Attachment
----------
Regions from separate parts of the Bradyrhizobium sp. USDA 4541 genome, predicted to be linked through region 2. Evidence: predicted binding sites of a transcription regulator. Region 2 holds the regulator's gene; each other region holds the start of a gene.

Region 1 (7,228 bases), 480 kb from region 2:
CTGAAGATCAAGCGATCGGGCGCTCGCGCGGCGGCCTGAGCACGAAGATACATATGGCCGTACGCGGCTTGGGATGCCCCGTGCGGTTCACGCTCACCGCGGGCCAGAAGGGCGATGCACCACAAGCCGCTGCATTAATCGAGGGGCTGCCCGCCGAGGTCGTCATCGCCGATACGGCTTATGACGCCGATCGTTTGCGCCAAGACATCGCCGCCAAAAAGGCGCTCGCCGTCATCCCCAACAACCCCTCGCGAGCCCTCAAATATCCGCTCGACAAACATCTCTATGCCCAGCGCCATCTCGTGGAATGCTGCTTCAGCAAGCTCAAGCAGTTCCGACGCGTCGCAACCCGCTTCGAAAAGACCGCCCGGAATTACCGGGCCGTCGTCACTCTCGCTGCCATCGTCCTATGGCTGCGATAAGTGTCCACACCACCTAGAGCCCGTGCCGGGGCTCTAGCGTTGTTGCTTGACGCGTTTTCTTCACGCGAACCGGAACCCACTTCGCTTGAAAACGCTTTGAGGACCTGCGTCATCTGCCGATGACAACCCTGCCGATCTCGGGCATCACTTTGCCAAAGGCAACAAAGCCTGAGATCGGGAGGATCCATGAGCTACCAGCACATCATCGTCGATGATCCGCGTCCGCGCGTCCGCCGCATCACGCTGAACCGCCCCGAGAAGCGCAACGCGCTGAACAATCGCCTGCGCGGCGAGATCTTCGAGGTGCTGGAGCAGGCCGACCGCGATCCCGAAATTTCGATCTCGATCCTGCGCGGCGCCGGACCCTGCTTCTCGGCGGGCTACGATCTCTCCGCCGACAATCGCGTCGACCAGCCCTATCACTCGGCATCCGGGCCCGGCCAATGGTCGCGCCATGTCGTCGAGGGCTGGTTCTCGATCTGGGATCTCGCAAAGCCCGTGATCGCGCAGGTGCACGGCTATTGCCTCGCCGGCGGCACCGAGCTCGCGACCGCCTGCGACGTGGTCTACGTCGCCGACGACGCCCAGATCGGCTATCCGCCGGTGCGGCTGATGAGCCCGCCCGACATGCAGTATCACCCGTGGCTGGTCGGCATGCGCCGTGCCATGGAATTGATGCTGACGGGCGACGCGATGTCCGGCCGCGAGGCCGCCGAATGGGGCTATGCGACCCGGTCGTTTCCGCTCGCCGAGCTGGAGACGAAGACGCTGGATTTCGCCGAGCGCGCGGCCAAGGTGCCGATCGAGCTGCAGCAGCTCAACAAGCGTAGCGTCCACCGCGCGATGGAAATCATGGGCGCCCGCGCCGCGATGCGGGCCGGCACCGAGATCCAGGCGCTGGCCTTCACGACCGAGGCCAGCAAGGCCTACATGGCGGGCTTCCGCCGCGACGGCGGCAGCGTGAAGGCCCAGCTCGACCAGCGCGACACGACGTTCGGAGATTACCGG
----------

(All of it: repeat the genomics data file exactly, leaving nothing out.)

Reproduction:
Regions from separate parts of the Bradyrhizobium sp. USDA 4541 genome, predicted to be linked through region 2. Evidence: predicted binding sites of a transcription regulator. Region 2 holds the regulator's gene; each other region holds the start of a gene.

Region 1 (7,228 bases), 480 kb from region 2:
CTGAAGATCAAGCGATCGGGCGCTCGCGCGGCGGCCTGAGCACGAAGATACATATGGCCGTACGCGGCTTGGGATGCCCCGTGCGGTTCACGCTCACCGCGGGCCAGAAGGGCGATGCACCACAAGCCGCTGCATTAATCGAGGGGCTGCCCGCCGAGGTCGTCATCGCCGATACGGCTTATGACGCCGATCGTTTGCGCCAAGACATCGCCGCCAAAAAGGCGCTCGCCGTCATCCCCAACAACCCCTCGCGAGCCCTCAAATATCCGCTCGACAAACATCTCTATGCCCAGCGCCATCTCGTGGAATGCTGCTTCAGCAAGCTCAAGCAGTTCCGACGCGTCGCAACCCGCTTCGAAAAGACCGCCCGGAATTACCGGGCCGTCGTCACTCTCGCTGCCATCGTCCTATGGCTGCGATAAGTGTCCACACCACCTAGAGCCCGTGCCGGGGCTCTAGCGTTGTTGCTTGACGCGTTTTCTTCACGCGAACCGGAACCCACTTCGCTTGAAAACGCTTTGAGGACCTGCGTCATCTGCCGATGACAACCCTGCCGATCTCGGGCATCACTTTGCCAAAGGCAACAAAGCCTGAGATCGGGAGGATCCATGAGCTACCAGCACATCATCGTCGATGATCCGCGTCCGCGCGTCCGCCGCATCACGCTGAACCGCCCCGAGAAGCGCAACGCGCTGAACAATCGCCTGCGCGGCGAGATCTTCGAGGTGCTGGAGCAGGCCGACCGCGATCCCGAAATTTCGATCTCGATCCTGCGCGGCGCCGGACCCTGCTTCTCGGCGGGCTACGATCTCTCCGCCGACAATCGCGTCGACCAGCCCTATCACTCGGCATCCGGGCCCGGCCAATGGTCGCGCCATGTCGTCGAGGGCTGGTTCTCGATCTGGGATCTCGCAAAGCCCGTGATCGCGCAGGTGCACGGCTATTGCCTCGCCGGCGGCACCGAGCTCGCGACCGCCTGCGACGTGGTCTACGTCGCCGACGACGCCCAGATCGGCTATCCGCCGGTGCGGCTGATGAGCCCGCCCGACATGCAGTATCACCCGTGGCTGGTCGGCATGCGCCGTGCCATGGAATTGATGCTGACGGGCGACGCGATGTCCGGCCGCGAGGCCGCCGAATGGGGCTATGCGACCCGGTCGTTTCCGCTCGCCGAGCTGGAGACGAAGACGCTGGATTTCGCCGAGCGCGCGGCCAAGGTGCCGATCGAGCTGCAGCAGCTCAACAAGCGTAGCGTCCACCGCGCGATGGAAATCATGGGCGCCCGCGCCGCGATGCGGGCCGGCACCGAGATCCAGGCGCTGGCCTTCACGACCGAGGCCAGCAAGGCCTACATGGCGGGCTTCCGCCGCGACGGCGGCAGCGTGAAGGCCCAGCTCGACCAGCGCGACACGACGTTCGGAGATTACCGG